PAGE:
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Celebrate People’s History


Atrium Gallery
Lewiston-Auburn Campus of the University of Southern Maine
51 Westminster St, Lewiston, ME 04240

Join the Scontras Center for Labor and Community Education as we Celebrate People’s History for an exhibit and events series during January and February of 2024 to be held at the Lewiston-Auburn Campus of the University of Southern Maine.

Visit our exhibit in the Atrium Gallery at Lewiston-Auburn Campus to view posters from the Celebrate People’s History Series as well as a new poster celebrating the Paperworkers’ strike that took place in Jay, Maine during 1987-1988. Artifacts from the strike—including buttons, t-shirts, posters, books, and ephemera—will be displayed as well. The public exhibit runs from January 11th to February 20th 2024, weekdays from 9:00AM to 4:30PM. All events are free, open to the public, and located at LAC: 51 Westminster St, Lewiston, ME 04240.



Sneak Peek for the Maine AFL-CIO Convention
Wednesday, January 10th, 5:00-7:00PM
Union members, leaders, and delegates to the Maine AFL-CIO Convention in Lewiston are invited to join us for a “sneak peek” of the exhibit and tour by the organizers.

Opening Reception
Friday, January 19th, 6:00-8:00PM
Join us for an opening reception on Friday, January 19th with Elizabeth Jabar, printmaker and artist who created a new poster specifically for the exhibit, Michael Hillard, USM labor historian and author of Shredding Paper: The Rise and Fall of Maine’s Mighty Paper Industry, Peter Kellman, life-long union leader and labor educator, and other special guests. For more information and to register here.

Of pirates, witches, and workers: 500-years of labor history
Thursday, February 15th, 6:00-8:00PM
For 500-years, “the cause of labor is the hope of the world.” Our stories reverberate throughout labor history, across the planet, and in our working lives. Join Scontras Center teaching fellow Kevin Van Meter for a lively labor history talk. For more information and to register here.

“Create your own Print” event
date/time to be announced shortly
Join Celebrate People’s History curator and world-renowned designer, artist, and archivist Josh MacPhee for a participatory event where you get to “create your own poster.” To be held at USM-Lewiston and USM-Gorham. More information shortly.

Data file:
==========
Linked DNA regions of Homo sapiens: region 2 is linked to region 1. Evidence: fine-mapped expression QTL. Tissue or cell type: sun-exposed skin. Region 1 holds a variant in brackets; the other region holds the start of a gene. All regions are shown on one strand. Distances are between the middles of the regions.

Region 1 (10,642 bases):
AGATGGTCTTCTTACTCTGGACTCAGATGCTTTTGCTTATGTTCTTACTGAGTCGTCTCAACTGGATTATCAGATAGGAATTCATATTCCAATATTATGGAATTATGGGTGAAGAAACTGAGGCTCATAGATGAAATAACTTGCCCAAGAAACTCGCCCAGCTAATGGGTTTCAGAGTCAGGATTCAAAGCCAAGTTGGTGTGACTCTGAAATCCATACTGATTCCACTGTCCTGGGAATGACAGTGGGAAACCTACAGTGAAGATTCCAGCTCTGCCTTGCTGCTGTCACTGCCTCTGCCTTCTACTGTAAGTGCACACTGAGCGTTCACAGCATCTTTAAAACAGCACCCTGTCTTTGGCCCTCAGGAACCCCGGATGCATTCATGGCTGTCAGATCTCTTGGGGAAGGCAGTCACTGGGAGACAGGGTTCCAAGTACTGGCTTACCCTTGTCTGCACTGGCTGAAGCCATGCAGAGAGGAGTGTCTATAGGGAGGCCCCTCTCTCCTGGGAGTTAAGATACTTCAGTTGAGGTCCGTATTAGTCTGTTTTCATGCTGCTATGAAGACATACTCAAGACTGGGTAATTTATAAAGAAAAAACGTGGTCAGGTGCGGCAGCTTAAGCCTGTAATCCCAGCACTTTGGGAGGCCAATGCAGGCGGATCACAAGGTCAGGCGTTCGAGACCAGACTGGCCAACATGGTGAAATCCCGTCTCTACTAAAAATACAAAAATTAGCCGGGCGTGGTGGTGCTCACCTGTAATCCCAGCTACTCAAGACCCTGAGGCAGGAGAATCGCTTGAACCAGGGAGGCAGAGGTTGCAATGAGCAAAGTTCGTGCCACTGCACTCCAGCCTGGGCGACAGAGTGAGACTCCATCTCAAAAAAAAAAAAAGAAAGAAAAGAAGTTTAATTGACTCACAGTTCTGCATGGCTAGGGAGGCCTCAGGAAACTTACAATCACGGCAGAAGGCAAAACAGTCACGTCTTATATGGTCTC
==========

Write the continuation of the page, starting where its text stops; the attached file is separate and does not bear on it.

About the Celebrate People’s History Poster Series
The Celebrate People’s History posters are rooted in the do-it-yourself tradition of mass-produced and distributed political propaganda, but detourned to embody principles of democracy, inclusion, and group participation in the writing and interpretation of history. Since 1998, nearly 200 posters by over 150 artists and designers have been produced, with over half a million total posters in circulation. These posters have hung in classrooms, union halls, community centers, healthcare clinics, and city streets across the globe. And now the halls of USM!

About the Artist Elizabeth Jabar
Elizabeth A. Jabar is a feminist printmaker who explores a range of personal-political issues in her work including cultural identity, representation, equity and maternal ethics. Her practice is located in the studio, the classroom and the community where she co-creates collaborative and participatory projects with students, colleagues and community members. Elizabeth has generously worked with the exhibit organizers, union members, and paperworkers’ to create a new Celebrate People’s History poster.

About the Jay, Maine Paperworkers’ Strike
After the final shift on Monday June 15th, 1987, twelve hundred members of the United Paperworkers International Union Local 14 at the Androscoggin Mill in Jay, Maine went out on strike against the largest private landowner in the US and richest paper company in the world. After decades of forcing workers to work 60-hour weeks and most Sundays, International Paper Company tried to eliminate Sunday premium pay, take away Christmas as a holiday, subcontract out maintenance work at the mills, and launched “Project: Productivity” to restructure the workplace entirely in management’s favor. The union workers said this far and no further. The community supported them as they fought for their livelihoods, for environmental protections, and for their dignity. The overwhelming majority of workers held the line. The strike continued, militantly, for seventeen months, during which time the company replaced nearly the entire workforce. On the strike line, at mass meetings, in Jay and across the planet they chanted: “Scabs Out, Union In!” For more about the strike, books on the subject have been placed on reserve at the USM-Lewiston campus library for students and the public.

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